Moving forward, I would like to expand on my project to make it more interactive with itself. I would love for the frame to be able to sense when and where the patches are placed and for them to interact with each other. This would be done through more microcontrollers, sensors and additional code. It is an attainable addition and would increase the experience and capabilities of the project. If my project were to leave the setting of the capstone class, I think that it has potential as a museum installation. It would be great for a children’s museum as a fun textile interaction. I think it also could be turned into a learning platform or an interactive puzzle. I see an application in teaching kids about forming relational connections or learning about the connection of circuits through Appliqué. It has many versatile applications, it could even go as far as a modular musical platform where sounds are played when patches are placed. The tactile platform is really easy and inviting and would be perfect for many implantations. Realistically, Appliqué will be a project I am proud of and bolster my portfolio, I hope to find a personal use for it perhaps as art in my house. However, looking beyond Appliqué, I would love to create more tactile work centered around interacting with fabric. The hands-on nature is an aspect I love and bringing these soft textiles into the world of harsh electronics is something I want to explore more.


Appliqué was shown in the Atlas lobby. During the exhibit, I was able to get photos and videos of people interacting with my project. I loved to see how people interacted and reacted to my project and overall the exhibit went well. The first person to interact with my project was not sure what to do and where to place the patches inside the frame. I found that later that if I left a few of the patches on the frame, people had no questions about where to place the patches. The interaction viewers had with the project was great. They were placing patches and surprised when they vibrated. This caused them to touch it more. Different people had different interactions, some were focused on the shape the patches made inside the frame, others were determined to match up the yellow stitching, and somewhere enthralled by the motors and curious as to how it all worked. People liked trying to follow the pattern of the buzzing and movement of the beads Through the installation, I did not have many random people walking up to it and interacting, which was disappointing. I think part of that was due to where it was hanging, as it was behind tables. It would have been more welcoming to interact with if it were hung in a hallway, closer to foot traffic. However, through the installation, I saw how people were excited to touch my project and curious about the concealed electronics. Talking with people I knew that I encouraged thoughts about relational connections and created a unique experience.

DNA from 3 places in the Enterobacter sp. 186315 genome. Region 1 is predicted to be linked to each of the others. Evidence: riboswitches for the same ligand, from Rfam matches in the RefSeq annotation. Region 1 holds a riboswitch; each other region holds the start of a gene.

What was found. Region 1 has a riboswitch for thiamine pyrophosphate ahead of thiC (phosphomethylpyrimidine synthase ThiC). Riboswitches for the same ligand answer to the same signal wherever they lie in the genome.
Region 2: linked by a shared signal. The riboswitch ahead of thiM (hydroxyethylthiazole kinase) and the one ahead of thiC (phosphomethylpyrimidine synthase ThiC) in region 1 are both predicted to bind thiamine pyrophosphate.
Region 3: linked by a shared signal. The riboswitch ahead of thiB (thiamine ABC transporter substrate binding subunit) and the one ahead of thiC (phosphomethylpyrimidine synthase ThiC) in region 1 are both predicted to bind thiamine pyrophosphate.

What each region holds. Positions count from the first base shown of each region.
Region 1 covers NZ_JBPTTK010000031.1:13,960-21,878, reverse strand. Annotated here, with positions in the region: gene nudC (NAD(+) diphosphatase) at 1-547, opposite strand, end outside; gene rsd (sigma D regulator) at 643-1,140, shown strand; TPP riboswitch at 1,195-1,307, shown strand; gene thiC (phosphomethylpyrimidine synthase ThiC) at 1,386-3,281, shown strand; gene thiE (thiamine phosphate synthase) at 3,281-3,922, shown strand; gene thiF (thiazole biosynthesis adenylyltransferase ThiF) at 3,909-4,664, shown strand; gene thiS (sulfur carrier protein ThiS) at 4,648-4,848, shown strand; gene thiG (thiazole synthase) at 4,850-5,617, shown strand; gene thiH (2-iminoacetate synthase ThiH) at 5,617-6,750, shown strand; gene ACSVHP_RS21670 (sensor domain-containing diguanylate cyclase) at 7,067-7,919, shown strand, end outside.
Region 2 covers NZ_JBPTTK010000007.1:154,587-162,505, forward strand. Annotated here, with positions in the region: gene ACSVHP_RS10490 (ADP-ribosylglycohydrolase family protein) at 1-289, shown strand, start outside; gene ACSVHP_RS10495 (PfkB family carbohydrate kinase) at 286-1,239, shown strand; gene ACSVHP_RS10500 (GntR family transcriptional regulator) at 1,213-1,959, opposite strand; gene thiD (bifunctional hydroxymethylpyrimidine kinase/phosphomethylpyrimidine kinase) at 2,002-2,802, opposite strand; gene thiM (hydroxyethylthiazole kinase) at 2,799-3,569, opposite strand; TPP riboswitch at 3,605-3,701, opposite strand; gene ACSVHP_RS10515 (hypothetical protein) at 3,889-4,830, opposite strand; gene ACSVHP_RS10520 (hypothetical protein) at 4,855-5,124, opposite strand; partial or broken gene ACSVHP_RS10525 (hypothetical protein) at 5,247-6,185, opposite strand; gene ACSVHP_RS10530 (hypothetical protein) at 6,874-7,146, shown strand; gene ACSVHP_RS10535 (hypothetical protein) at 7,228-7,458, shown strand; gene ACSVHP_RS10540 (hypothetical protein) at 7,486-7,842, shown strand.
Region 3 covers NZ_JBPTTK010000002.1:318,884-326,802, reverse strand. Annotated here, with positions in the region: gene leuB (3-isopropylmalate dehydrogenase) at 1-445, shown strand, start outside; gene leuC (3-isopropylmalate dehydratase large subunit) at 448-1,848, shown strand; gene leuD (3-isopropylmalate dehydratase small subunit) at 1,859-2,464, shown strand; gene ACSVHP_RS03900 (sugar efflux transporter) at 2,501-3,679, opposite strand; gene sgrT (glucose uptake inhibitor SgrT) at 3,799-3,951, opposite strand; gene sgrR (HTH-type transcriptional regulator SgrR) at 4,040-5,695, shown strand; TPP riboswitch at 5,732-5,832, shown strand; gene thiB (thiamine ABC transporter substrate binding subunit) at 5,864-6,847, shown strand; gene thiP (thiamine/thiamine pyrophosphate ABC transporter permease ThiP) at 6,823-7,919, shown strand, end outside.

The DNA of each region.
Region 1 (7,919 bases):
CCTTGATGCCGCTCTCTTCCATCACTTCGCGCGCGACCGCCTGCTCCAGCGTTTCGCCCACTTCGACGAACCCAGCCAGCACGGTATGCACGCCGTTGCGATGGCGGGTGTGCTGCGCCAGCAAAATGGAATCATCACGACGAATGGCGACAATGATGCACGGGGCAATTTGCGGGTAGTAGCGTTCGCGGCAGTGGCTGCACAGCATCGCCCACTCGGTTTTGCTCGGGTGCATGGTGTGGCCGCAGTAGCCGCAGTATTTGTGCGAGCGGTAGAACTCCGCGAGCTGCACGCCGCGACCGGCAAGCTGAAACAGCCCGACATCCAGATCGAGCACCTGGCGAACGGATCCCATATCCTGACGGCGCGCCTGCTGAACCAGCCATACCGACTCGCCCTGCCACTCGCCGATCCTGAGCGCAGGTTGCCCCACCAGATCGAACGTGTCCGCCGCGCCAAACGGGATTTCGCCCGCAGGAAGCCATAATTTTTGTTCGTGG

“Contours.” Peter Krige. N.p., n.d. Web. 07 Dec. 2019.



Harriman, Jiffer. “Modular Muse.” Modular Muse. N.p., n.d. Web. 07 Dec. 2019.



“Tactile Picture Books Project – Build a Better Book.” ATLAS Institute. N.p., 17 Aug. 2019. Web. 07 Dec. 2019.



“Zimoun, [KE] 3.” Bitforms Gallery ” 1 Prepared Dc-motor, Cardboard Boxes 60x20x20cm. N.p., n.d. Web. 07 Dec. 2019.


Appliqué Code:




Progress update on Capstone

After the summer working in the Unstable design lab, I  went into capstone 2 excited to start building my project. I have begun the process of that. First I had to nail down exact details of the dimensions and plan for the semsters. After the first week of class, I created a list of things to do each week and a materials list.




I feel like  I did a good job of following this weekly schdule for the first few weeks, it was helpful to have a detailed timeline.

I  figured out the dimension of the frame and the pieces and figure out how much I need for supplies and such.




The next step was to collect all of my supplies. I went to McGuckin’s to get hardware cloth and goodwill for a picture frame. I raided Joann’s remnants and the scrap fabric I had at home for fun fabrics. I ordered electronics on Amazon like motors, wires,  magnets, and conductive tape. 


From there I began to assemble the frame. I cut the hardware cloth into lots of pieces with metal shears and gloves. I think the frame one of the challenges of constructing, I had to measure and make sure all the pieces I cut out were going to be the right size and fit into the frame without touching. I actually ended up cutting the pieces too big and had to cut them down later.




After I had all the pieces cut, I started to put them in the frame. First I had to break the plastic out of the frames, then because of how the circuit is designed, I had to have separate sections so the power and ground and pins do not touch.  I used ribbon to tie all the pieces together then glued it into the frame. each small pieces will be connected to an Arduino pin and the big pieces will be connected to ground. It took forever to tie all of the pieces together.